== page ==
I was never the middleman for Mbeki, says Kasrils

2015-04-06 07:00

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Former minister is denying claims that he was used as a go-between in Zuma’s corruption case, writes Maryna Lamprecht

When Ronnie Kasrils was intelligence minister, he was never “a friend” of the then head of the Scorpions, Leonard McCarthy.

Kasrils maintained this during an exclusive interview with City Press’ sister paper, Rapport, after the National Prosecuting Authority (NPA) handed the courts a damning affidavit in the “spy tapes” case brought by the DA.

In it, NPA deputy national director Willie Hofmeyr alleges then president Thabo Mbeki used Kasrils as a go-between to communicate with McCarthy and thus manipulate the corruption case against Jacob Zuma.

In the statement, Hofmeyr alleges McCarthy considered Kasrils a “personal friend” and the two “knew each other well”.

But speaking from his house in Kalk Bay, Cape Town, Kasrils tells a different story and accuses Hofmeyr of fabricating the friendship between him and McCarthy to “strengthen his conspiracy theory”.

“It was never a friendship,” Kasrils said. “Outside of the professional relationship, he meant nothing to me.

“Maybe McCarthy boasted or tried to create the impression that ‘Ronnie Kasrils is my friend’, but that isn’t so.”

The NPA’s controversial decision to drop corruption charges against Zuma was based on the contents of the so-called spy tapes the DA acquired last year after a long court battle.

The recordings are of eavesdropped conversations between McCarthy, former NPA head Bulelani Ngcuka and others. The recordings are, according to the NPA, evidence of political interference in the Zuma case and the reason it was abandoned.

The DA is currently in court to have the NPA’s decision declared invalid, as well as obtain a ruling on whether there was political interference and have the charges against Zuma reinstated.

According to Hofmeyr’s statement, Kasrils invited him to his house for lunch in 2003. McCarthy was also there, he claims – but Kasrils denies Hofmeyr was ever at his home.

According to Kasrils, he, Hofmeyr and McCarthy did once have lunch together at the home of writer Tim Butcher in Parkview, but Kasrils did not arrange the lunch and had not even known what McCarthy looked like prior to that meeting.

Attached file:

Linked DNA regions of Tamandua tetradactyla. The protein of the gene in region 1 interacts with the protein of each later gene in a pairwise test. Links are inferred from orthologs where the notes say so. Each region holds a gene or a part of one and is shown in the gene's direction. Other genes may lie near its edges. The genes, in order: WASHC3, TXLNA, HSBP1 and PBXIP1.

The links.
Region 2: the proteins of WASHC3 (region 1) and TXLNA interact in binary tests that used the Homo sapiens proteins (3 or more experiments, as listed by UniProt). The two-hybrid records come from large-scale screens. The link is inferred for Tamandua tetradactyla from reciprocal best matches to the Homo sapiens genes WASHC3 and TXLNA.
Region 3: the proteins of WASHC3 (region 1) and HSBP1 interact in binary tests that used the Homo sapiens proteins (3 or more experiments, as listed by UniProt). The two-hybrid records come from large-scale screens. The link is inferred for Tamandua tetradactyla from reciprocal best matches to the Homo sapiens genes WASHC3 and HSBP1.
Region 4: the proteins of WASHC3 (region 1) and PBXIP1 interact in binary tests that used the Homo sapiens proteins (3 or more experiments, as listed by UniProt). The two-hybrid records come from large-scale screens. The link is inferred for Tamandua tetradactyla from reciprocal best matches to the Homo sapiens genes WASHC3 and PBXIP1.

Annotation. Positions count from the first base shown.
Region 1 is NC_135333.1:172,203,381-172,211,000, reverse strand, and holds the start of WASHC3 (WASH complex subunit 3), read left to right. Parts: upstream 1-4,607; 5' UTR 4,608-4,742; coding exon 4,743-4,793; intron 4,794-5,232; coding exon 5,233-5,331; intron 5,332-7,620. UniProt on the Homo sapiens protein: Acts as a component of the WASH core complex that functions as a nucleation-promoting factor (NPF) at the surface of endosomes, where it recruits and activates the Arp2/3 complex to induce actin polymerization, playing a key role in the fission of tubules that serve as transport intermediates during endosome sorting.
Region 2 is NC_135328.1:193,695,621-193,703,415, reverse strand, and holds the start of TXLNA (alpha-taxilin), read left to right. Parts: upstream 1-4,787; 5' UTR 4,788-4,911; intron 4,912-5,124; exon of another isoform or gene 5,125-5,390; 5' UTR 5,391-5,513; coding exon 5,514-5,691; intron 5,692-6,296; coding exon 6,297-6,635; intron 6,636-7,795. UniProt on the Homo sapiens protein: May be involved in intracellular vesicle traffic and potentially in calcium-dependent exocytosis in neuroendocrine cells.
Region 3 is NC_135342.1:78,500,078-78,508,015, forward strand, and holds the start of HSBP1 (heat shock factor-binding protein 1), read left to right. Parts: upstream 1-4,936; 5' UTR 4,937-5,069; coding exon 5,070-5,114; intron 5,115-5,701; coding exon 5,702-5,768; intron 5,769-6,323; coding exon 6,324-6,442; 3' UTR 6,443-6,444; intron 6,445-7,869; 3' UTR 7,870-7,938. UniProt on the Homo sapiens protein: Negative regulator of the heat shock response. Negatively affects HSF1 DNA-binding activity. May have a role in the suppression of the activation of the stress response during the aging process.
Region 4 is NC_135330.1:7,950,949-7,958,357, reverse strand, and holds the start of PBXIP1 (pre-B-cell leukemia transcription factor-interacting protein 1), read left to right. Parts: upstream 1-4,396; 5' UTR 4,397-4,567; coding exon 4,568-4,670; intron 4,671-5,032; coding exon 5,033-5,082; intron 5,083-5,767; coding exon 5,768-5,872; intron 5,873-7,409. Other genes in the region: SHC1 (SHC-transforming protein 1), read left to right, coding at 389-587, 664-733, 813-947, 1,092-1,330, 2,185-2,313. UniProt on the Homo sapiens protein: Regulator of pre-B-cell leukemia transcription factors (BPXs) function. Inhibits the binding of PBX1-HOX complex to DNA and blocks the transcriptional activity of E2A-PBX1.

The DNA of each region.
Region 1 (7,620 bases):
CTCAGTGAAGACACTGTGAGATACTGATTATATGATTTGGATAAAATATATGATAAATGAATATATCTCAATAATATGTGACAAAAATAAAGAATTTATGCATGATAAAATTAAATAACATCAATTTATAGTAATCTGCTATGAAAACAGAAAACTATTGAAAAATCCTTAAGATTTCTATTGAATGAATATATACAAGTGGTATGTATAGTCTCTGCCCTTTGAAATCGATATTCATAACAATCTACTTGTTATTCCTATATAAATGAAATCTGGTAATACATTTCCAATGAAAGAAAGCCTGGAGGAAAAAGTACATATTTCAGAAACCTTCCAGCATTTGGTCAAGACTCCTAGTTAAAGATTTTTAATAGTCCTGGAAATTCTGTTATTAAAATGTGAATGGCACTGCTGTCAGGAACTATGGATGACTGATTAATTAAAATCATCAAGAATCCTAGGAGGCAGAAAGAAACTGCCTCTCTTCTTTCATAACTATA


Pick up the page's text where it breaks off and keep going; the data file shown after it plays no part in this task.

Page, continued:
“It shows how economical Hofmeyr is with the truth,” he said.

Thereafter, Kasrils’ next contact with McCarthy was in 2005, after Kasrils handed in a report to the Khampepe Commission in which he supported the Scorpions and pleaded for their continued existence, Kasrils said.

During that time, McCarthy contacted Kasrils and they met “about two times” in the minister’s Pretoria office to discuss the future of the Scorpions.

Kasrils admits there were also about “half a dozen” meetings before and after the ANC’s Polokwane conference.

It was during those meetings, “at critical times” pre- and post-Polokwane, that Hofmeyr alleges Kasrils worked as a middleman.

Not true, says Kasrils.

“Leonard asked me to give him political insight. He basically said he did not know where else to get [that insight]. He asked me because we had previously had positive interactions.”

During one of the discussions prior to Polokwane, McCarthy said he was out of his depth with the Zuma case and wanted to know what the political impact would be if Zuma were charged either before or after Polokwane.

“I told him: ‘My opinion, which you can accept or ignore, Leonard, is that it will be catastrophic [before Polokwane] because you will be interfering with the process of a conference – and it’s a popular man. The atmosphere is tense. To me, it looks like it might cause an uprising, and blood on the floor at Polokwane will mean blood on the streets throughout South Africa,’” says Kasrils.

And the meetings after Polokwane?

“I have never revealed that before, but Leonard came to me and said: ‘Minister, I’m going to leave the country and give up my work. My wife is terrified and fears I will be assassinated.’”

McCarthy wanted to know how Mbeki would react to the news of his resignation. Kasrils encouraged him to deliver it to Mbeki in person. Kasrils admits McCarthy shared facts about his work with him and Kasrils went on to share some of that with Mbeki, but it never worked the other way around.

Kasrils added that there was nothing wrong with a minister merely talking to a president.

The NPA said it would not comment on facts that would be contested in the upcoming court case.

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